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Attorney Loses Job, Blames Involvement With Ayers Settlement

Attorney Loses Job, Blames Involvement With Ayers Settlement HOUSTON
A Texas Southern University law professor representing plaintiffs opposed to a $503 million college desegregation settlement in Mississippi says pressure from angry government officials in that state prompted his bosses to fire him.
Alvin Chambliss Jr., 57, the former lead attorney in a 27-year-old lawsuit challenging Mississippi’s neglect to its historically Black colleges, learned last month that his year-to-year contract at TSU’s Thurgood Marshall School of Law wouldn’t be renewed this fall.
“The main heat is coming from the state of Mississippi,” Chambliss, who has taught at TSU since 1995, told the Houston Chronicle.
Chambliss said McKen Carrington, the law school’s dean, told him that “word came from Austin that you are to be fired immediately” after his pending appeals have held up distribution of the 2001 Ayers settlement to three historically Black Mississippi colleges.
TSU confirmed that Chambliss’ contract will not be renewed, but spokeswoman Page Rander said no state officials from Texas or Mississippi called the university about the professor.
She said she couldn’t comment on his firing because it is a personnel matter. Carrington also declined to comment.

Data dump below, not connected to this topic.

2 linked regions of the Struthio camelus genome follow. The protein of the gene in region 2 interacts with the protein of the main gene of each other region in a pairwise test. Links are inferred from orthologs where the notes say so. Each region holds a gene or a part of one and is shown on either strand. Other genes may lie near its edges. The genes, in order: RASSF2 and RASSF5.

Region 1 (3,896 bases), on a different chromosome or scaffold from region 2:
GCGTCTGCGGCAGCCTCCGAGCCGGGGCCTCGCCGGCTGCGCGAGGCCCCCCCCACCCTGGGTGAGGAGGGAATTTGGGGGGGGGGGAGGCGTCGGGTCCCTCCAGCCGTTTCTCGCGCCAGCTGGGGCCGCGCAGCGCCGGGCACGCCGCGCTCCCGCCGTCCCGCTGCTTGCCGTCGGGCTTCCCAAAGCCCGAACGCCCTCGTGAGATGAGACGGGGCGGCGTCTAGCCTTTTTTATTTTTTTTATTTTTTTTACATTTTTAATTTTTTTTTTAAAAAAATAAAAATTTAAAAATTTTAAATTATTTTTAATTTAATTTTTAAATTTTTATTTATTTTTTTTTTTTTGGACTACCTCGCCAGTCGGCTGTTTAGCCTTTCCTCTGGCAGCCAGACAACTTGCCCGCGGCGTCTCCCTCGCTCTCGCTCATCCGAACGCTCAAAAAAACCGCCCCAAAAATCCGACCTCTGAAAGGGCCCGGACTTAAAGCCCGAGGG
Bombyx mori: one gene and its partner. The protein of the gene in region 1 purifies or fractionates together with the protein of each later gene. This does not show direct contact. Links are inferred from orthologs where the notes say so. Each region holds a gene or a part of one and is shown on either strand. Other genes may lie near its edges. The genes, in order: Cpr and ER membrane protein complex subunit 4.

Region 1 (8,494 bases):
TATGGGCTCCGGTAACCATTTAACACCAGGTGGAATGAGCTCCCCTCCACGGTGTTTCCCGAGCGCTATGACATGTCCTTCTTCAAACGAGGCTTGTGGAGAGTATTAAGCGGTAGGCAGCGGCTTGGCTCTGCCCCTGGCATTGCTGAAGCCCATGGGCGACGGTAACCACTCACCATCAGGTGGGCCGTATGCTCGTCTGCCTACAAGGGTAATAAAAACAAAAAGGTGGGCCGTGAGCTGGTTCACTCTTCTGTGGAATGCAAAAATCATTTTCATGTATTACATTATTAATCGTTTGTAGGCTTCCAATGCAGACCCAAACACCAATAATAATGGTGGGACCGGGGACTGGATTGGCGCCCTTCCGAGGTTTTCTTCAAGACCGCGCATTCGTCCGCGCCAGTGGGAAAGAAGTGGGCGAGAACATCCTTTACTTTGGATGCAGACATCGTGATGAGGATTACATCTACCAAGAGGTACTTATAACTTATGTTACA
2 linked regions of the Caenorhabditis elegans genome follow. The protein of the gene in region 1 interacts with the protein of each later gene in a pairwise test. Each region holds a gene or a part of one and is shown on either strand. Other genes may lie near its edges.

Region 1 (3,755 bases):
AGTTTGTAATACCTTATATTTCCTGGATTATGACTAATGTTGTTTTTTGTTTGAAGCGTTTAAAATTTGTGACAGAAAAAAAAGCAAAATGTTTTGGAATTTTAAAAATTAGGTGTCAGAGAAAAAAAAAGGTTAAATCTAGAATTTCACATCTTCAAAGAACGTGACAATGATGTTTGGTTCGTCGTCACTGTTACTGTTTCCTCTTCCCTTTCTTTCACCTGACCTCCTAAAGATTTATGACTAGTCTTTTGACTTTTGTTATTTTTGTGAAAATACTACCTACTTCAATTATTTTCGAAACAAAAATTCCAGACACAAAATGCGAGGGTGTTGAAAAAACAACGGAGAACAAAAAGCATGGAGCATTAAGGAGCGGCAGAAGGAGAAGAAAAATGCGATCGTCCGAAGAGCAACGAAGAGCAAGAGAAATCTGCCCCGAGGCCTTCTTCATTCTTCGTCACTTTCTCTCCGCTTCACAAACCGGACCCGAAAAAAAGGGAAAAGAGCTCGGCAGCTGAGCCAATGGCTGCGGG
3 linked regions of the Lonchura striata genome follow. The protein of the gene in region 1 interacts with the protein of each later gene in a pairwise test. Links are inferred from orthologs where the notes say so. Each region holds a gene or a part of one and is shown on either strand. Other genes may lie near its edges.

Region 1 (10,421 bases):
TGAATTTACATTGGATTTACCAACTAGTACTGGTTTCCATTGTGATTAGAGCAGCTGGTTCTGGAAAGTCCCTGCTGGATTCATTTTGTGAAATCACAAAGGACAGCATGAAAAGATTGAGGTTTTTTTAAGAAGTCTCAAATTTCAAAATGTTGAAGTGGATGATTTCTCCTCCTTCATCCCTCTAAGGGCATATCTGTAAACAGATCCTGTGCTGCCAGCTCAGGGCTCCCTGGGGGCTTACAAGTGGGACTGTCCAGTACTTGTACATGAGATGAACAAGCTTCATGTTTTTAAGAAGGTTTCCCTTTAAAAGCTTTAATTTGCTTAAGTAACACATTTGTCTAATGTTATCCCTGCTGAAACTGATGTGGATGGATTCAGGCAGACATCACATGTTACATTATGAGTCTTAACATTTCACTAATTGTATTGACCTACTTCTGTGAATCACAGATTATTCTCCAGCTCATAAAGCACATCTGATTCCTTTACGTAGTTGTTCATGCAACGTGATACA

Pam Smith, spokeswoman for Mississippi’s College Board, which runs the state’s eight public universities, dismissed Chambliss’ claims.
“There is absolutely no credibility to the accusations,” she says.
“The settlement has the backing of the governor, the (Mississippi) attorney general, the U.S. Justice Department, the Legislature and the class that the court recognized as the representatives for the plaintiffs,” Smith says. “Everybody except (Chambliss).”
Chambliss in recent months has filed a string of appeals of the $503 million Ayers settlement signed last spring by U.S. District Judge Neal Biggers Jr. (see Black Issues, May 10, 2001). Chambliss claims it doesn’t go far enough to erase segregation.
He said he approves of the amount of money that would go to Alcorn State, Jackson State and Mississippi Valley State universities over 17 years. But he said he also wants lower admissions standards for Blacks applying to Mississippi universities and addition of law and pharmacy schools at Jackson State.
He has insisted that the three universities should have received money even while his appeals are pending.
But Mississippi College Board member D.E. Magee said last month that the appeals are slowing Jackson State’s construction of a $20 million engineering facility and delaying Alcorn State’s launch of a multimillion-dollar biotechnology program.  

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